Superfund Research Program
Research Experience and Training Coordination Core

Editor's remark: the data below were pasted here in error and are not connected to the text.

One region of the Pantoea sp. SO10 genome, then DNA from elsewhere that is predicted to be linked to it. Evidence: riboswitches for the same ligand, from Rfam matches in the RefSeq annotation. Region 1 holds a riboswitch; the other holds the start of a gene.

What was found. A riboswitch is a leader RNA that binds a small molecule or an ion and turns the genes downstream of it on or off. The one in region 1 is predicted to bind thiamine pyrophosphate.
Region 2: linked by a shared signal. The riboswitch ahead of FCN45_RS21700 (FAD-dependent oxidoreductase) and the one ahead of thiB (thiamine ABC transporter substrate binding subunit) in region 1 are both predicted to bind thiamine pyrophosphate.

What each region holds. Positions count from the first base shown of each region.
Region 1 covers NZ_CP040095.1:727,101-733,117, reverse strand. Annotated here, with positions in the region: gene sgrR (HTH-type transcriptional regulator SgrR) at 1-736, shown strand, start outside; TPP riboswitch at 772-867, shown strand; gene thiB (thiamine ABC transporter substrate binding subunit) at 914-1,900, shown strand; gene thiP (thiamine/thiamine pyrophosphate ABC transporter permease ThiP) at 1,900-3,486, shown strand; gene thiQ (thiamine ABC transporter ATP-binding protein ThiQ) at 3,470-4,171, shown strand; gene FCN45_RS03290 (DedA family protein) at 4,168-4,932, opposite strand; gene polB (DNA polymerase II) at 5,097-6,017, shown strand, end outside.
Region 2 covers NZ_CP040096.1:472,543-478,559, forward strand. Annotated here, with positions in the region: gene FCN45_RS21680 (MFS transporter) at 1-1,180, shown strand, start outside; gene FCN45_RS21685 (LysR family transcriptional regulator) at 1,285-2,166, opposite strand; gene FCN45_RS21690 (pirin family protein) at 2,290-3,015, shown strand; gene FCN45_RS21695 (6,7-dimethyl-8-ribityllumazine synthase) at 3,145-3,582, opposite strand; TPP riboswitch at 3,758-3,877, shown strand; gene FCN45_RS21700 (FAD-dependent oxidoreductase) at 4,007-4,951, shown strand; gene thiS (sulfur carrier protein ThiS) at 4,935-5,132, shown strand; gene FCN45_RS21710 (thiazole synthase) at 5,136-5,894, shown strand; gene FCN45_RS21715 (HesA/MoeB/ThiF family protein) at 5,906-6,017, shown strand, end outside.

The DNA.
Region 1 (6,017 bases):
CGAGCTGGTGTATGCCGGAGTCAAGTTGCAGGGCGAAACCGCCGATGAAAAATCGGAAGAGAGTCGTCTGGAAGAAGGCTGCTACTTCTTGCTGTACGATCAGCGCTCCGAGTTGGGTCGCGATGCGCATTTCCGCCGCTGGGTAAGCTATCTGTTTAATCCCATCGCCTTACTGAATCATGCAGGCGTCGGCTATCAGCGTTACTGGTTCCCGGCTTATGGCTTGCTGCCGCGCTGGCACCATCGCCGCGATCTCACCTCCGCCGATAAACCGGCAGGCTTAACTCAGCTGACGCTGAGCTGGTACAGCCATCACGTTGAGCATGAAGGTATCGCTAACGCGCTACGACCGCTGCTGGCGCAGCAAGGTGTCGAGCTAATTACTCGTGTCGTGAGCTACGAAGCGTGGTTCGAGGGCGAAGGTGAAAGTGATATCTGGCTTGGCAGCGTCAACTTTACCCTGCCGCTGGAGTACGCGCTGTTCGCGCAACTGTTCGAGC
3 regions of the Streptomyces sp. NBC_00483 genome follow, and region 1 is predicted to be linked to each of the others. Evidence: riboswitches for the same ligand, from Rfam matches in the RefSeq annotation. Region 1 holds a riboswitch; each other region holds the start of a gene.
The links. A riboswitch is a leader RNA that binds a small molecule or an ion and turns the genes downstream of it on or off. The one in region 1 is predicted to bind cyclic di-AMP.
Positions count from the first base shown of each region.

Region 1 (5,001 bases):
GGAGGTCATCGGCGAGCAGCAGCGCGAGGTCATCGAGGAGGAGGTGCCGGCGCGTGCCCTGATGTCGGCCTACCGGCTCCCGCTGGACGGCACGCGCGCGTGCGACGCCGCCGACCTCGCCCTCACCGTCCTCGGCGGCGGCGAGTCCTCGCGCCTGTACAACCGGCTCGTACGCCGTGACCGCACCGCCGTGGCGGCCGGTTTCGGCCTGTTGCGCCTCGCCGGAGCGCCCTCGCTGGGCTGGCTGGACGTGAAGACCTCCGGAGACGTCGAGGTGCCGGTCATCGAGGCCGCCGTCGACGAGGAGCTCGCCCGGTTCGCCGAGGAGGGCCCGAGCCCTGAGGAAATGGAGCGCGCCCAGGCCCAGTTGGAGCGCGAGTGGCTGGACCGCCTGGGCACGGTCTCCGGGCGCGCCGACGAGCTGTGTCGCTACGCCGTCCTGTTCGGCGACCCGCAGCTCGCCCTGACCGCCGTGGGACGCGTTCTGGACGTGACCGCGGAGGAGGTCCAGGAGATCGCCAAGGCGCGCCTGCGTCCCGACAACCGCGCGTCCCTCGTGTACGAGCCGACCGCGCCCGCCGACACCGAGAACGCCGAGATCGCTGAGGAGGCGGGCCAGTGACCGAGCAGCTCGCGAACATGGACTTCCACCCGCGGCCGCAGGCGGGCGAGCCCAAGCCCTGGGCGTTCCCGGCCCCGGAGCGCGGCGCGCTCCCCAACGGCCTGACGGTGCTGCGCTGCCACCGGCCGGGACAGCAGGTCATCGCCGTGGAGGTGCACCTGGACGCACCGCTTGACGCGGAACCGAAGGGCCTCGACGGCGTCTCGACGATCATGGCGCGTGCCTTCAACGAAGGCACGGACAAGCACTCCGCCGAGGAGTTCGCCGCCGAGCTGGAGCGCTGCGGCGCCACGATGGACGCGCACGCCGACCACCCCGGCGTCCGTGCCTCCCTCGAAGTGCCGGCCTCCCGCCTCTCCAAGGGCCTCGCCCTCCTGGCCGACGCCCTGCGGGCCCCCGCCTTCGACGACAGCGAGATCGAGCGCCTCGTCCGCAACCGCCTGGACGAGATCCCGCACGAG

The Training Core has worked with investigators this past year to promote the high-quality research of SRP graduate students. Examples of success stories include Lucia Rodriguez Freire who won the top non-biomedical poster at the 2010 Superfund Research Program (SRP) Annual Meeting for her studies on the role of microorganisms in the cycling of arsenic in the environment. As a result Lucia was invited to speak as part of the "Superfund Research Program Trainee Webinar Series," sponsored by the National Institutes of Environmental Health Sciences. For the 4th time, an outstanding graduate student from the University of Arizona SRP was named the recipient of the Karen Wetterhahn Award at the SRP Annual Meeting. Monica Ramirez-Andreotta received the Wetterhahn Award for her "Gardenroot" studies, which have incorporated the use of citizen science into examining the presence of toxic metals in produce from home gardens in the community adjacent to the Iron King Mine Humboldt Smelter Superfund site. Graduate student Karis Nelson won third place for her poster examining the presence and activity of genes associated with carbon and nitrogen cycling in mine tailings that was presented at the International Phytotechnology Society meeting in Portland, OR in September. Finally, Janae Csavina recently received a 2012 Australian Endeavour Research Fellowship (25K) to continue her work on dust emission analysis that was developed during her graduate studies and to facilitate the development of a professional network in Australia. The Training Core is proud of the success of its students and seeks to provide opportunities and to encourage students to take advantage of those opportunities that will advance their careers.